Ingrid Betancourt on Sunday defended her decision to ask the Colombian State for multi-million dollar compensation for the six years she spent in FARC captivity.
The French-Colombian politician appeared on Colombian radio and television to explain the claim that has been met with anger by the Colombian government and army and a wave of indignation by the general public.
Betancourt admitted that the $6.5 million she demands is “astronomic and absurd,” but said that it is “symbolic” and will serve to “support the families of kidnap victims.”
Her claim is not meant to be against the government of Alvaro Uribe, Betancourt stressed. “This is in no way a claim or attack against the government that rescued me. I owe so much to president Uribe, who together with the armed forces got me out of the claws of the FARC. The only ones responsible for my kidnapping are the FARC.”
Betancourt also dismissed claims that her own irresponsibility had allowed the FARC to take her hostage. The politician also denied having signed a paper declaring that she would assume all responsibility for her action in driving into FARC-controlled territory. “The only document me and Clara Rojas signed was insurance for the vehicle that was state property.”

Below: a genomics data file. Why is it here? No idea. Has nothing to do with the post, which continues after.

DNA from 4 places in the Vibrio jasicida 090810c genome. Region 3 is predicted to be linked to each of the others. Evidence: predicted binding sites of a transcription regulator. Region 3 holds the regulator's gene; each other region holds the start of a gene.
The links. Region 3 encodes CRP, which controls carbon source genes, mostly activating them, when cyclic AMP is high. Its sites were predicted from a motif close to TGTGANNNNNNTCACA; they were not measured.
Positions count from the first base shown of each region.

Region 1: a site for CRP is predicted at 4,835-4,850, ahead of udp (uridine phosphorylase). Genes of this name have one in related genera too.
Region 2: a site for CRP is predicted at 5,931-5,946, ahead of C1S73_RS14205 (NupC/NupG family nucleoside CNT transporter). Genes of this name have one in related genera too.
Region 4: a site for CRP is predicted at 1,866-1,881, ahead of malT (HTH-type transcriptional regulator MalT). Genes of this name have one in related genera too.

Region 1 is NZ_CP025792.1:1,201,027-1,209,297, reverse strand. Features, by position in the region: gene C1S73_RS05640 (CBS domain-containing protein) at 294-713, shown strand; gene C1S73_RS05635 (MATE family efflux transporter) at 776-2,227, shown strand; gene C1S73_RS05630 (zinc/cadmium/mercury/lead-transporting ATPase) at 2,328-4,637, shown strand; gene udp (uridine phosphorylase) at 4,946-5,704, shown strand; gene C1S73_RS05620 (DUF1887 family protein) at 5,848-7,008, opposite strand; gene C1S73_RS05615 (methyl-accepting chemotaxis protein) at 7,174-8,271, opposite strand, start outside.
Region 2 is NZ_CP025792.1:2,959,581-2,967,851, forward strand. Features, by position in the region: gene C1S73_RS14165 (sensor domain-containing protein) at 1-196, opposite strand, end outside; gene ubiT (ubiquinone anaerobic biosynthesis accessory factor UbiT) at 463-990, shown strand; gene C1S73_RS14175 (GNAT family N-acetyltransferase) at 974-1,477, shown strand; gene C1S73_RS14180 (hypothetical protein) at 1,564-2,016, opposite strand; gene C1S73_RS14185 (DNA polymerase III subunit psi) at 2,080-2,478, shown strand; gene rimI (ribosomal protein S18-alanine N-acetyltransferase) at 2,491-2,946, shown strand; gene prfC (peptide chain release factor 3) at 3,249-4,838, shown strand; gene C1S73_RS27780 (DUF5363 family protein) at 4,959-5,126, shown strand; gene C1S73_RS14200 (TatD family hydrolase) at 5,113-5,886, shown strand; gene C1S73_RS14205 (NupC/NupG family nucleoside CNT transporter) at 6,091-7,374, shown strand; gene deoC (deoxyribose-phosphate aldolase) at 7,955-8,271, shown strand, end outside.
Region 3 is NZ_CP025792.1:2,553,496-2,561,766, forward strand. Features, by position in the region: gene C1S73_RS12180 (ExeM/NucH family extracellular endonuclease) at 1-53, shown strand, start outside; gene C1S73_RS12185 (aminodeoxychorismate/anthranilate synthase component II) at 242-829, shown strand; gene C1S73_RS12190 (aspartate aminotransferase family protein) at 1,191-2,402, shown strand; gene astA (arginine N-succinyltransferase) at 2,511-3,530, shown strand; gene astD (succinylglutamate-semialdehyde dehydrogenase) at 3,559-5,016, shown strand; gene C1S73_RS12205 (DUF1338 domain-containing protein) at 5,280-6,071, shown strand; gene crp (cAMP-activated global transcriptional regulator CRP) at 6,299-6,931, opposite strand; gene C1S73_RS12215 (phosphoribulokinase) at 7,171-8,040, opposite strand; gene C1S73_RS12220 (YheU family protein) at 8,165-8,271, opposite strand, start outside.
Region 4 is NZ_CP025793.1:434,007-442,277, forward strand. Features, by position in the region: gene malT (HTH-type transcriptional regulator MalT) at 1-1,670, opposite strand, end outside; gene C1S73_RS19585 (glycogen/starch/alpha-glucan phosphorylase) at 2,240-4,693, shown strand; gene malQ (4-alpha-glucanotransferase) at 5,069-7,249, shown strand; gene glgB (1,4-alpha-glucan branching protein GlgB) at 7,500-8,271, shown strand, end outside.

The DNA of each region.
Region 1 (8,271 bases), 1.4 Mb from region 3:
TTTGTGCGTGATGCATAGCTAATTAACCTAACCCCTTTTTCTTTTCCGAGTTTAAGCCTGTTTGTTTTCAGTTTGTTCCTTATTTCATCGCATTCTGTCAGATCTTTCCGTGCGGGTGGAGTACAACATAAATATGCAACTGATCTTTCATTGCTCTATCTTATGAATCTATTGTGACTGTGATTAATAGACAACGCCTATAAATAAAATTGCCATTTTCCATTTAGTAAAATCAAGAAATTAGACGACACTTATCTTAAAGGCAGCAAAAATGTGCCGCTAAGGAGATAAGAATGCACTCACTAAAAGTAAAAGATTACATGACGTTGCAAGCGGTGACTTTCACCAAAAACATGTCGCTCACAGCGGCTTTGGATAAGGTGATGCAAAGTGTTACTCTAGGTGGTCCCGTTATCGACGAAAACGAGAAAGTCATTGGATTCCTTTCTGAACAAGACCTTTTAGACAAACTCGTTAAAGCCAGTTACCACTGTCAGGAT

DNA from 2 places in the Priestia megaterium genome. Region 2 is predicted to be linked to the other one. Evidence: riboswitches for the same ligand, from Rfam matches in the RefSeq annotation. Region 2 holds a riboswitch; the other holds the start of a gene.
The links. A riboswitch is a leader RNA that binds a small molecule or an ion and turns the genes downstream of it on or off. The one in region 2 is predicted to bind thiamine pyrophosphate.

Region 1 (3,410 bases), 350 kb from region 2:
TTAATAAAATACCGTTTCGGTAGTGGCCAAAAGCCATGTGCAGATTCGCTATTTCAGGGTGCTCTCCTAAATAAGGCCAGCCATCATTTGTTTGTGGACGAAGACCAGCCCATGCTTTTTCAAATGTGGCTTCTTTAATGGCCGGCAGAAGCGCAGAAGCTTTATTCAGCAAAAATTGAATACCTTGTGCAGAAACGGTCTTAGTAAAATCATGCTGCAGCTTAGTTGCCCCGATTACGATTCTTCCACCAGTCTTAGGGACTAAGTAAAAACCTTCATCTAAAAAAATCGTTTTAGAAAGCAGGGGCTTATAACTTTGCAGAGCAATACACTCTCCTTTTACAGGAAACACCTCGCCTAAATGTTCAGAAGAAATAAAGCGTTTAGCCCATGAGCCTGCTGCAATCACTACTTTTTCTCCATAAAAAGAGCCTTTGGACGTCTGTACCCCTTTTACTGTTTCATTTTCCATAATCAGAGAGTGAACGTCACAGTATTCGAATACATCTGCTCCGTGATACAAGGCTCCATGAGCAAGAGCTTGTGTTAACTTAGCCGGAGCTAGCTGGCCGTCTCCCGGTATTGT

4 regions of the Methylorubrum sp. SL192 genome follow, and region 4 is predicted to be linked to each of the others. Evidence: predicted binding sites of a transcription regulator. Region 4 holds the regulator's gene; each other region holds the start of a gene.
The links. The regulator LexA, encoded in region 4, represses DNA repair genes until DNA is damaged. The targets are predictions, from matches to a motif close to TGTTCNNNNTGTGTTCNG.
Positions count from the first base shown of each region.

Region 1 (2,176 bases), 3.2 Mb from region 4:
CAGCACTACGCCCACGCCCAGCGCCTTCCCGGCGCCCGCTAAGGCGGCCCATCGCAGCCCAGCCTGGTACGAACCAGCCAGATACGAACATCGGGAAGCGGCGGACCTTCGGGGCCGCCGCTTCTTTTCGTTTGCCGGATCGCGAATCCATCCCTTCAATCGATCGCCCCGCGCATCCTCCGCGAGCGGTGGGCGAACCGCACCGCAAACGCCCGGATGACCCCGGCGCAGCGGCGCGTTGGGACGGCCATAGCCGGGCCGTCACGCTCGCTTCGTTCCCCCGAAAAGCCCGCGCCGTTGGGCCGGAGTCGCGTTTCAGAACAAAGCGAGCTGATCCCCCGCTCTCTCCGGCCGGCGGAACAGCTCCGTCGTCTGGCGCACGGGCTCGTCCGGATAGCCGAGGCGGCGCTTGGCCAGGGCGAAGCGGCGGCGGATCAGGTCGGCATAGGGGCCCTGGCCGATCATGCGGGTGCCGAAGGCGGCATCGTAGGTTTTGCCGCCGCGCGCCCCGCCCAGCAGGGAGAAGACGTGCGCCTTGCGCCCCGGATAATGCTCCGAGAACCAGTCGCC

“I was not and am not irresponsible. The decision I took was based on the information I had received. I never wanted them to kidnap me, but they took away my bodyguards, they left me unprotected,” Betancourt said.
“The only thing I seek is that this doesn’t happen again,” Betancourt said.
According to the former hostage, she had been told that the security situation on the road was “nothing new” and she took the decision to drive to San Vicente de Caguan as part of her campaign for the 2002 presidency.
“It took me two years to expose these facts, looking for a prudent way, with testimonials and the help of my lawyers. I want Colombians to understand the manipulation of the government that took away my bodyguards,” Betancourt said.
The former hostage said she never sought to file charges against the Colombian state, but was looking for a conciliation.